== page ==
G: It was during the end of 2014 beginning of 2015. I was putting music out for free on soundcloud and then record labels started messaging me saying “Hey, will you remix our artists.” That was when I got to remix Tove Lo, Maroon 5 and Years and Years. At that point I was able to be a little more selective, but it terms of what songs I want to remix, if the lyrics speak to me on an emotional level or if I really appreciate what the artist is doing in their career at the moment it makes me more excited and want to remix them. We made the record and weirdly was not even going to put that song out and I actually made the remix and didn’t know if it was good enough or if people will like it and Max Joseph who ended up directing and producing “We Are Your Friends” heard the record at a meeting with Interscope since they were curating the music for that movie and he said, “This is the song. This is the song I want to be the single off of the movie. I know exactly what part of the movie I want to put it in.” They then contacted me and Max told me that he loved the song and asked if he could put it in the movie. At that I was thinking to myself, “well I guess I’ll release the record.” It took off from there and he invited me to the premiere for the movie and I got to meet Zac Efron and Emily Ratajkowski and hang out with all those guys and the song took off so it was a really cool experience.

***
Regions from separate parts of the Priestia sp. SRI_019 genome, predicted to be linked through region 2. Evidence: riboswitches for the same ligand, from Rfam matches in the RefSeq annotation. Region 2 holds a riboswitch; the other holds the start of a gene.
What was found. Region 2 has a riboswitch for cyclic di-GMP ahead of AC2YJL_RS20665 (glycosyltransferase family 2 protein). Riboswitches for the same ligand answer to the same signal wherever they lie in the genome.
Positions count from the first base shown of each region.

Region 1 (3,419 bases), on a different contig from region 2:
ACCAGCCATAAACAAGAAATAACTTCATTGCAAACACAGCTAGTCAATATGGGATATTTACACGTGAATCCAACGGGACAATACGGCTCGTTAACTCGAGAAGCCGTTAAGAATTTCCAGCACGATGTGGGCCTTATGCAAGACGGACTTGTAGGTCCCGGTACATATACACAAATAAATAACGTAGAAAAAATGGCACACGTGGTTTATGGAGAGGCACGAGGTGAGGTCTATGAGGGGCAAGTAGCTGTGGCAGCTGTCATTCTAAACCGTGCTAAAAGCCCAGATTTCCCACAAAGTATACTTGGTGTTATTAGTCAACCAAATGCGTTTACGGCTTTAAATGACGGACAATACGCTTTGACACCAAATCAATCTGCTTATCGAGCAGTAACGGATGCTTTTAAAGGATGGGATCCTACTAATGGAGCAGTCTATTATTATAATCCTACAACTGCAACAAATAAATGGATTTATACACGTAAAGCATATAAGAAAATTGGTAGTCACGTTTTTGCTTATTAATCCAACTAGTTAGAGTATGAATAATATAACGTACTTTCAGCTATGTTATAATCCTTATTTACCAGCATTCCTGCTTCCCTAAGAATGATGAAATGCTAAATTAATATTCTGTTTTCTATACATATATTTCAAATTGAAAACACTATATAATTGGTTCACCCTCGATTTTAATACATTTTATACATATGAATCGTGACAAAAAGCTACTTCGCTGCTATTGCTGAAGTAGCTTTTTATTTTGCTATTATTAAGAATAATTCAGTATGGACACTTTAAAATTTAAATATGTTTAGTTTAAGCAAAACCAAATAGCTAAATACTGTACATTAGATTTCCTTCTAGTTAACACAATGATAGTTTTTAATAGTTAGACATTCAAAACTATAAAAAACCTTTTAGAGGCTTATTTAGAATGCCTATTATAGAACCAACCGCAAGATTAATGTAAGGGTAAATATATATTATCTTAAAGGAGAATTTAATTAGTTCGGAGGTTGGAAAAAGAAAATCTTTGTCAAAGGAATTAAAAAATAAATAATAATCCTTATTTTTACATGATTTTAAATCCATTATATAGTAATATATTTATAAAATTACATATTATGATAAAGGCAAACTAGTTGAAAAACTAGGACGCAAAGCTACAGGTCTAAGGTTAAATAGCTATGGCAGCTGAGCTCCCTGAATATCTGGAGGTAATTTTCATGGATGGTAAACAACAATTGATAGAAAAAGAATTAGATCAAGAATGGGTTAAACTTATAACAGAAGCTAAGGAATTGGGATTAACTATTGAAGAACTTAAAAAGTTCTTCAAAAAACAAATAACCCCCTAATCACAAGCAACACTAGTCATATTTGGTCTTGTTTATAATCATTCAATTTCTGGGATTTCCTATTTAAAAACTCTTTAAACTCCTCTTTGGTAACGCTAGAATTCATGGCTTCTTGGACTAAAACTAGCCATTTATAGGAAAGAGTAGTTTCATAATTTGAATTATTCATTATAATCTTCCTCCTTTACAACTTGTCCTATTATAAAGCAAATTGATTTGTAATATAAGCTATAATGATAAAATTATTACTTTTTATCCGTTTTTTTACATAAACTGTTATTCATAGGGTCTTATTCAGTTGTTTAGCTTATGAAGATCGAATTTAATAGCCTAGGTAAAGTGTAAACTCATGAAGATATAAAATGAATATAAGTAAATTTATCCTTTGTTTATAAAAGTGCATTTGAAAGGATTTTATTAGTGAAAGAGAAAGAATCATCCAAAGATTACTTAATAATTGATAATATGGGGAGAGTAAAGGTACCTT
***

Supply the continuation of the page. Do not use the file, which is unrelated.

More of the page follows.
UN: That’s really cool. So, when it comes to remixing music, when do you think you’re done? Also, what are the limitations of it?
G: When do I think I’m done with a specific remix? Or just a general when am I done with remixes?
UN: Like, when you take up a song and decide that you’re going to remix this song, when do you feel like this is it?
G: It’s honestly hard to say. With music it weird, because with any sort of art form, you can work on it forever and never feel like it’s 100 percent there. At a certain point you have to feel like you’re kind of proud of it and you just have to put it out in the world. I can’t really say exactly when I feel like it’s totally there, but I get a good enough idea when everything melodically fits together and I’m personally connected to it. Once it gets to that level, I’m ready to release it to the world and see what the world thinks. But, it’s always a different process to get to that state of mind.
UN: When you create music versus remix music do you feel like there are limitations with either? Or do you feel like remixes are more limiting because you’re taking work already made?